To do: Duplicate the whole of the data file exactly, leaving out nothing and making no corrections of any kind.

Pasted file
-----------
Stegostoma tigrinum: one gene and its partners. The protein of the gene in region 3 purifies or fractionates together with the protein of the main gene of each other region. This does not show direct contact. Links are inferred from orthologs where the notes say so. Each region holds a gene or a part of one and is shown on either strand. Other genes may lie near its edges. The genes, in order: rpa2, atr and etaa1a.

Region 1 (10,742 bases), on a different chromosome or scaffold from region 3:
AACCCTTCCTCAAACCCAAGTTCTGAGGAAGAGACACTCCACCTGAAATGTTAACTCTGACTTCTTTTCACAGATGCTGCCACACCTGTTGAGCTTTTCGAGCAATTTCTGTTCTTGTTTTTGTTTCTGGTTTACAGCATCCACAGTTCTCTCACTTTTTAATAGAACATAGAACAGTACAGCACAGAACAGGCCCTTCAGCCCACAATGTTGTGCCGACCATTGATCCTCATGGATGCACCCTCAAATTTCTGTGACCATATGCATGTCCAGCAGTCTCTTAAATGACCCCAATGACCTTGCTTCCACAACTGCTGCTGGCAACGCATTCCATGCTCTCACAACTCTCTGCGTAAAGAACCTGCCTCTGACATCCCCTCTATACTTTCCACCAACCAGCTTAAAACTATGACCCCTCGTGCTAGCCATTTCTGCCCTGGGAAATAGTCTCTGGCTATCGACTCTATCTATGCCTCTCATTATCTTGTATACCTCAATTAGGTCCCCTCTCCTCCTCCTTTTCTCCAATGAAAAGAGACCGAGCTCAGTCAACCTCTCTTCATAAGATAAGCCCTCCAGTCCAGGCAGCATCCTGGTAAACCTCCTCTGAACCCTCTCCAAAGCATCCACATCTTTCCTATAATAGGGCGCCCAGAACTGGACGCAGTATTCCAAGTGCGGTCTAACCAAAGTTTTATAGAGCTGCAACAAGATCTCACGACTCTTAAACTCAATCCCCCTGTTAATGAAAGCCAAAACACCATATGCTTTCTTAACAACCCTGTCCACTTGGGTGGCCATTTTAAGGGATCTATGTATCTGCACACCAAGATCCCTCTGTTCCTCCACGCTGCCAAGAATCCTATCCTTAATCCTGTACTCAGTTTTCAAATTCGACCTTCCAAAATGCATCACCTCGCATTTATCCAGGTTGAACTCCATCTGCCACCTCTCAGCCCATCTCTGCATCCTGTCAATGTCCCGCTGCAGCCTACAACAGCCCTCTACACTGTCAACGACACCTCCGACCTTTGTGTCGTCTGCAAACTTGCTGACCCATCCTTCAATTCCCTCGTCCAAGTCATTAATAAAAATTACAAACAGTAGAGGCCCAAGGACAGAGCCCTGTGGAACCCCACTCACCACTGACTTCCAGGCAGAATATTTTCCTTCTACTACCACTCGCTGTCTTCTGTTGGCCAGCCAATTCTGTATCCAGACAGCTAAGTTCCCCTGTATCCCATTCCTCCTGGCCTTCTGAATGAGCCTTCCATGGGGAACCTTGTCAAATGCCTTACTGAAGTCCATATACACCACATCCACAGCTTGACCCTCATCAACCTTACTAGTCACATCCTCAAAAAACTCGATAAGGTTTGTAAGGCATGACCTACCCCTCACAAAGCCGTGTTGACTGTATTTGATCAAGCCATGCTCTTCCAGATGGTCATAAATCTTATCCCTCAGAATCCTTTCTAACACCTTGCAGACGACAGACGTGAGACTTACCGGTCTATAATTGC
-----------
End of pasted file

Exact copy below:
Stegostoma tigrinum: one gene and its partners. The protein of the gene in region 3 purifies or fractionates together with the protein of the main gene of each other region. This does not show direct contact. Links are inferred from orthologs where the notes say so. Each region holds a gene or a part of one and is shown on either strand. Other genes may lie near its edges. The genes, in order: rpa2, atr and etaa1a.

Region 1 (10,742 bases), on a different chromosome or scaffold from region 3:
AACCCTTCCTCAAACCCAAGTTCTGAGGAAGAGACACTCCACCTGAAATGTTAACTCTGACTTCTTTTCACAGATGCTGCCACACCTGTTGAGCTTTTCGAGCAATTTCTGTTCTTGTTTTTGTTTCTGGTTTACAGCATCCACAGTTCTCTCACTTTTTAATAGAACATAGAACAGTACAGCACAGAACAGGCCCTTCAGCCCACAATGTTGTGCCGACCATTGATCCTCATGGATGCACCCTCAAATTTCTGTGACCATATGCATGTCCAGCAGTCTCTTAAATGACCCCAATGACCTTGCTTCCACAACTGCTGCTGGCAACGCATTCCATGCTCTCACAACTCTCTGCGTAAAGAACCTGCCTCTGACATCCCCTCTATACTTTCCACCAACCAGCTTAAAACTATGACCCCTCGTGCTAGCCATTTCTGCCCTGGGAAATAGTCTCTGGCTATCGACTCTATCTATGCCTCTCATTATCTTGTATACCTCAATTAGGTCCCCTCTCCTCCTCCTTTTCTCCAATGAAAAGAGACCGAGCTCAGTCAACCTCTCTTCATAAGATAAGCCCTCCAGTCCAGGCAGCATCCTGGTAAACCTCCTCTGAACCCTCTCCAAAGCATCCACATCTTTCCTATAATAGGGCGCCCAGAACTGGACGCAGTATTCCAAGTGCGGTCTAACCAAAGTTTTATAGAGCTGCAACAAGATCTCACGACTCTTAAACTCAATCCCCCTGTTAATGAAAGCCAAAACACCATATGCTTTCTTAACAACCCTGTCCACTTGGGTGGCCATTTTAAGGGATCTATGTATCTGCACACCAAGATCCCTCTGTTCCTCCACGCTGCCAAGAATCCTATCCTTAATCCTGTACTCAGTTTTCAAATTCGACCTTCCAAAATGCATCACCTCGCATTTATCCAGGTTGAACTCCATCTGCCACCTCTCAGCCCATCTCTGCATCCTGTCAATGTCCCGCTGCAGCCTACAACAGCCCTCTACACTGTCAACGACACCTCCGACCTTTGTGTCGTCTGCAAACTTGCTGACCCATCCTTCAATTCCCTCGTCCAAGTCATTAATAAAAATTACAAACAGTAGAGGCCCAAGGACAGAGCCCTGTGGAACCCCACTCACCACTGACTTCCAGGCAGAATATTTTCCTTCTACTACCACTCGCTGTCTTCTGTTGGCCAGCCAATTCTGTATCCAGACAGCTAAGTTCCCCTGTATCCCATTCCTCCTGGCCTTCTGAATGAGCCTTCCATGGGGAACCTTGTCAAATGCCTTACTGAAGTCCATATACACCACATCCACAGCTTGACCCTCATCAACCTTACTAGTCACATCCTCAAAAAACTCGATAAGGTTTGTAAGGCATGACCTACCCCTCACAAAGCCGTGTTGACTGTATTTGATCAAGCCATGCTCTTCCAGATGGTCATAAATCTTATCCCTCAGAATCCTTTCTAACACCTTGCAGACGACAGACGTGAGACTTACCGGTCTATAATTGC